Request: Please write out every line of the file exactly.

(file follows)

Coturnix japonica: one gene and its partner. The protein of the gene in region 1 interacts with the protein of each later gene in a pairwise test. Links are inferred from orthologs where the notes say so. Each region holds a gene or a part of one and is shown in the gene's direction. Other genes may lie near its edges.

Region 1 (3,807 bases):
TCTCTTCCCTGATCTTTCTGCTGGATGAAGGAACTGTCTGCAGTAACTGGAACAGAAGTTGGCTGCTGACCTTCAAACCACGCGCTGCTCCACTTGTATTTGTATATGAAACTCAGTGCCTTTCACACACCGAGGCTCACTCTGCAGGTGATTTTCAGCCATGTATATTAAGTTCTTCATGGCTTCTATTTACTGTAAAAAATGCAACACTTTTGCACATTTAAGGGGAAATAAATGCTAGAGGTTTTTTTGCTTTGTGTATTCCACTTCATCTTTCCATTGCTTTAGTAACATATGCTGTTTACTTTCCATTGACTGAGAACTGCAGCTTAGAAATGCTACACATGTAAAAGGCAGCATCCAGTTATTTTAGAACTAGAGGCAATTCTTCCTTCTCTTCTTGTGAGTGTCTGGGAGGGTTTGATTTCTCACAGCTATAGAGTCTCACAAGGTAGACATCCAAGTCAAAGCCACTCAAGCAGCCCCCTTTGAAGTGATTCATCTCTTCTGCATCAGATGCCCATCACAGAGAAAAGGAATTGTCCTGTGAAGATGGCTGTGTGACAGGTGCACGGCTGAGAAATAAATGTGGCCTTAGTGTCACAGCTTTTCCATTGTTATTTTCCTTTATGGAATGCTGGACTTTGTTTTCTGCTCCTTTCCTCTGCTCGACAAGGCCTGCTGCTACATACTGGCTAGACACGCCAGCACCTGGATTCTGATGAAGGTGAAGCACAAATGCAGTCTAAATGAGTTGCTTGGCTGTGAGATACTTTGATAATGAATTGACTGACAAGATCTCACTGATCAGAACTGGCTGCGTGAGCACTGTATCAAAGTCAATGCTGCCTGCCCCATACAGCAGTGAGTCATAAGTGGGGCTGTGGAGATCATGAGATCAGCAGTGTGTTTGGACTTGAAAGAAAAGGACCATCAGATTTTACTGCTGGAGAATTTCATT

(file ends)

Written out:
Coturnix japonica: one gene and its partner. The protein of the gene in region 1 interacts with the protein of each later gene in a pairwise test. Links are inferred from orthologs where the notes say so. Each region holds a gene or a part of one and is shown in the gene's direction. Other genes may lie near its edges.

Region 1 (3,807 bases):
TCTCTTCCCTGATCTTTCTGCTGGATGAAGGAACTGTCTGCAGTAACTGGAACAGAAGTTGGCTGCTGACCTTCAAACCACGCGCTGCTCCACTTGTATTTGTATATGAAACTCAGTGCCTTTCACACACCGAGGCTCACTCTGCAGGTGATTTTCAGCCATGTATATTAAGTTCTTCATGGCTTCTATTTACTGTAAAAAATGCAACACTTTTGCACATTTAAGGGGAAATAAATGCTAGAGGTTTTTTTGCTTTGTGTATTCCACTTCATCTTTCCATTGCTTTAGTAACATATGCTGTTTACTTTCCATTGACTGAGAACTGCAGCTTAGAAATGCTACACATGTAAAAGGCAGCATCCAGTTATTTTAGAACTAGAGGCAATTCTTCCTTCTCTTCTTGTGAGTGTCTGGGAGGGTTTGATTTCTCACAGCTATAGAGTCTCACAAGGTAGACATCCAAGTCAAAGCCACTCAAGCAGCCCCCTTTGAAGTGATTCATCTCTTCTGCATCAGATGCCCATCACAGAGAAAAGGAATTGTCCTGTGAAGATGGCTGTGTGACAGGTGCACGGCTGAGAAATAAATGTGGCCTTAGTGTCACAGCTTTTCCATTGTTATTTTCCTTTATGGAATGCTGGACTTTGTTTTCTGCTCCTTTCCTCTGCTCGACAAGGCCTGCTGCTACATACTGGCTAGACACGCCAGCACCTGGATTCTGATGAAGGTGAAGCACAAATGCAGTCTAAATGAGTTGCTTGGCTGTGAGATACTTTGATAATGAATTGACTGACAAGATCTCACTGATCAGAACTGGCTGCGTGAGCACTGTATCAAAGTCAATGCTGCCTGCCCCATACAGCAGTGAGTCATAAGTGGGGCTGTGGAGATCATGAGATCAGCAGTGTGTTTGGACTTGAAAGAAAAGGACCATCAGATTTTACTGCTGGAGAATTTCATT